Sharks at Risk of Being Overfished in “Oceanic Hotspots”

Written by on February 3, 2016 in Marine Life, Sharks

A new study found that many commercial fishing vessels target shark hotspots (areas where sharks congregate) in the North Atlantic, putting sharks at risk of overfishing in these locations.

Shortfin mako shark.

Shortfin mako shark. Photo credit: Mark Conlin, NOAA.

Tens of millions of oceanic sharks are caught in commercial fisheries every year, but traditional management techniques, like catch shares or size limits, are not typically used. There’s also a lack of data on where and when sharks are most likely to encounter fishing vessels.

“Many studies have tracked sharks, and many studies have tracked fishing vessels, but fine-scale tracking of sharks and fishing vessels together is lacking, even though this should better inform how shark fisheries should be regulated,” David Sims, senior author of the study and professor at the Marine Biological Association, explained in a news release.

Using satellite tags, an international team of researchers tracked more than 100 sharks of six different species in the North Atlantic over a four year period. At the same time, they were tracking 186 Spanish and Portuguese longline fishing vessels. They found that the fishing vessels were often in the same location as the sharks.

A blue shark (Prionace glauca).

A blue shark (Prionace glauca) caught on skipjack bait. Photo credit: Apex Predators Program, NOAA/NEFSC.

About 80% of the range of blue and mako sharks (two of the most heavily fished species tracked in the study) overlapped with the range of the fishing vessels. The researchers estimate that blue sharks are vulnerable to capture 20 days of the month, while mako sharks are vulnerable 12 days of the month.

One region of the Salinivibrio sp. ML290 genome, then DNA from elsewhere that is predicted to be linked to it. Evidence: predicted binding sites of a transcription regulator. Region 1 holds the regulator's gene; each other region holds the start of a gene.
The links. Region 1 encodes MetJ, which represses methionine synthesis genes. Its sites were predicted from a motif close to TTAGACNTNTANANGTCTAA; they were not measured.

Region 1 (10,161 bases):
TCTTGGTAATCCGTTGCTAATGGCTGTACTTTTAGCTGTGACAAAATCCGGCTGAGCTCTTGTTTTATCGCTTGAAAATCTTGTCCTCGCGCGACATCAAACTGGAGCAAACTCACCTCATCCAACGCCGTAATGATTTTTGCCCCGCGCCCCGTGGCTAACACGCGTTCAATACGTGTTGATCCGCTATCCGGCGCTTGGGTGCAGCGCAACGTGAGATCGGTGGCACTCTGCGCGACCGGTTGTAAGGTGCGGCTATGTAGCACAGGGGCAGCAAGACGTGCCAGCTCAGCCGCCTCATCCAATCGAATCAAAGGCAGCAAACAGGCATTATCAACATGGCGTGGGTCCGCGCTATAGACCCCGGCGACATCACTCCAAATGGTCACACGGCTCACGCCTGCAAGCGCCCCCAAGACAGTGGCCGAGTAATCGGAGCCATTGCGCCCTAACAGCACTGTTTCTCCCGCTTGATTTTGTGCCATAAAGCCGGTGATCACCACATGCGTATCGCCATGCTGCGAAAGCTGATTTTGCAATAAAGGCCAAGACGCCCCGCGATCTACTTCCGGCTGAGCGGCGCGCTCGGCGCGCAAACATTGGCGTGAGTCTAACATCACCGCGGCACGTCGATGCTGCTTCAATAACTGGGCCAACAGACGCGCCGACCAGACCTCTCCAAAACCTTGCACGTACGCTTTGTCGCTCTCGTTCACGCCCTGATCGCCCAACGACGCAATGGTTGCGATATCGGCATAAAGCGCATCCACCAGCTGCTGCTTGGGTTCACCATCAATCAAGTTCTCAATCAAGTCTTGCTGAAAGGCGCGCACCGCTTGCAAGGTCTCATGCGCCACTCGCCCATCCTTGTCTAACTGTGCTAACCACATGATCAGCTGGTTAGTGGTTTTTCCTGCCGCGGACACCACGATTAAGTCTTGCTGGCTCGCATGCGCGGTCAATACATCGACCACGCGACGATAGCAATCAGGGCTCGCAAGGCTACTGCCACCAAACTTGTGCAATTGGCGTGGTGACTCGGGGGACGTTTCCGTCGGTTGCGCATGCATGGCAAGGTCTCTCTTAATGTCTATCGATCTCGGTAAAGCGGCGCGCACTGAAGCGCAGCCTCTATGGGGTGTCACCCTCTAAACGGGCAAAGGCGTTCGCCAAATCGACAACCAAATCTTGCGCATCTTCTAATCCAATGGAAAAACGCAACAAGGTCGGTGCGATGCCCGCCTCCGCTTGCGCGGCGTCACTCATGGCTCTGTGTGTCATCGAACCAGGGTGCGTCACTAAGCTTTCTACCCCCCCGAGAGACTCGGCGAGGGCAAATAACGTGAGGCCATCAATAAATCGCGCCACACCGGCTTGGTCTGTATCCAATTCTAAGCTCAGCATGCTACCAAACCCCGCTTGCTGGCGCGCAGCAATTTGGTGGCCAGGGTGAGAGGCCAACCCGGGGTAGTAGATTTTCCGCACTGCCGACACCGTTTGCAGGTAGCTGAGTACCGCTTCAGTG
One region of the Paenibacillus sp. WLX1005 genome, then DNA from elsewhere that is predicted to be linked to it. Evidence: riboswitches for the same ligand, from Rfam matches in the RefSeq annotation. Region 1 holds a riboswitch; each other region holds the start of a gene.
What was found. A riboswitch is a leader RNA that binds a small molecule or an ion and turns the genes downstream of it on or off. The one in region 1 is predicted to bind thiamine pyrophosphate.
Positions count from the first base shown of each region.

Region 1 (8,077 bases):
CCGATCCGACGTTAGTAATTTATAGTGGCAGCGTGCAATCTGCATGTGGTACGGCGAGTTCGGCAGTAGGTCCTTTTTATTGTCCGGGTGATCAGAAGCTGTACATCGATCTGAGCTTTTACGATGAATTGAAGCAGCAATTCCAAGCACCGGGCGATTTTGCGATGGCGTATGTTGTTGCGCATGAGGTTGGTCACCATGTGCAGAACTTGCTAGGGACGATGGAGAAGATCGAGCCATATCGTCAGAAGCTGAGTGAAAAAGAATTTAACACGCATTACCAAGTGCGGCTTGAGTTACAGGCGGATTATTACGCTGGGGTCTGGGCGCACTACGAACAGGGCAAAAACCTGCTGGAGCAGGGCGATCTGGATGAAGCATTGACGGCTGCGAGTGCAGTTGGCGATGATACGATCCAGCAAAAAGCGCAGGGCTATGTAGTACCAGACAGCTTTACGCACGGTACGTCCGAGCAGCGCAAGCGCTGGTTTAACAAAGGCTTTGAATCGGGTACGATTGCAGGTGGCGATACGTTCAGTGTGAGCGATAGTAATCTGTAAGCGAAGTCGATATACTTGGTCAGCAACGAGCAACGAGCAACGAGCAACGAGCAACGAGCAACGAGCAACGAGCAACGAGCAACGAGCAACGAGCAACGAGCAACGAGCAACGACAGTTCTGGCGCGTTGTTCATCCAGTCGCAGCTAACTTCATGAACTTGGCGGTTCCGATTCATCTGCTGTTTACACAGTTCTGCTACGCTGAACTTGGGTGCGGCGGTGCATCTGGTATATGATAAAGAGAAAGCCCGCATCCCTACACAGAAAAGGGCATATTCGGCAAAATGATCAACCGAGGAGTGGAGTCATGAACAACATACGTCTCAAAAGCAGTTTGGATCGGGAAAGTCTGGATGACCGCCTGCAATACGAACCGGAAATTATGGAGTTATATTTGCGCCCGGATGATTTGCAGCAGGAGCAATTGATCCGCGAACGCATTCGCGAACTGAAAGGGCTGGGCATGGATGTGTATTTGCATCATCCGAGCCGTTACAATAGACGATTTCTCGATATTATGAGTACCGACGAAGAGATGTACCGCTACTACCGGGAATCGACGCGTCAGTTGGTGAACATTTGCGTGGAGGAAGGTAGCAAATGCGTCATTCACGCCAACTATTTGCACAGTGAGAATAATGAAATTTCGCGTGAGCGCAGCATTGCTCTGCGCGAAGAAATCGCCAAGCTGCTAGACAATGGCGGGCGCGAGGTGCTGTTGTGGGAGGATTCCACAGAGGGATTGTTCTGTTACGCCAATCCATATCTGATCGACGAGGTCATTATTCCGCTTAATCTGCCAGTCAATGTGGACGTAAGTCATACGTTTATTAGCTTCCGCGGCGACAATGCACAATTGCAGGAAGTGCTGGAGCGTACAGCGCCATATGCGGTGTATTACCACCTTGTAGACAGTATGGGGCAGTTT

The findings suggest that catch quotas or size limits, which aren’t currently used, might be necessary to prevent population declines of commercially important species.

“Our research clearly demonstrates the importance of satellite tagging data for conservation,” said Neil Hammerschlag, director of the UM Shark Research and Conservation Program. “The findings both identify the problem as well as provide a path for protecting oceanic sharks.”

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Copyright © 2016 by Marine Science Today, a publication of Marine Science Today LLC.

About the Author

About the Author: Emily Tripp is the Publisher and Editor of She holds marine science and biology degrees from the University of Miami's Rosenstiel School of Marine and Atmospheric Science and a Master of Advanced Studies degree in Marine Biodiversity and Conservation from Scripps Institution of Oceanography. When she's not writing about marine science, she's probably running around outside or playing with her dog. .


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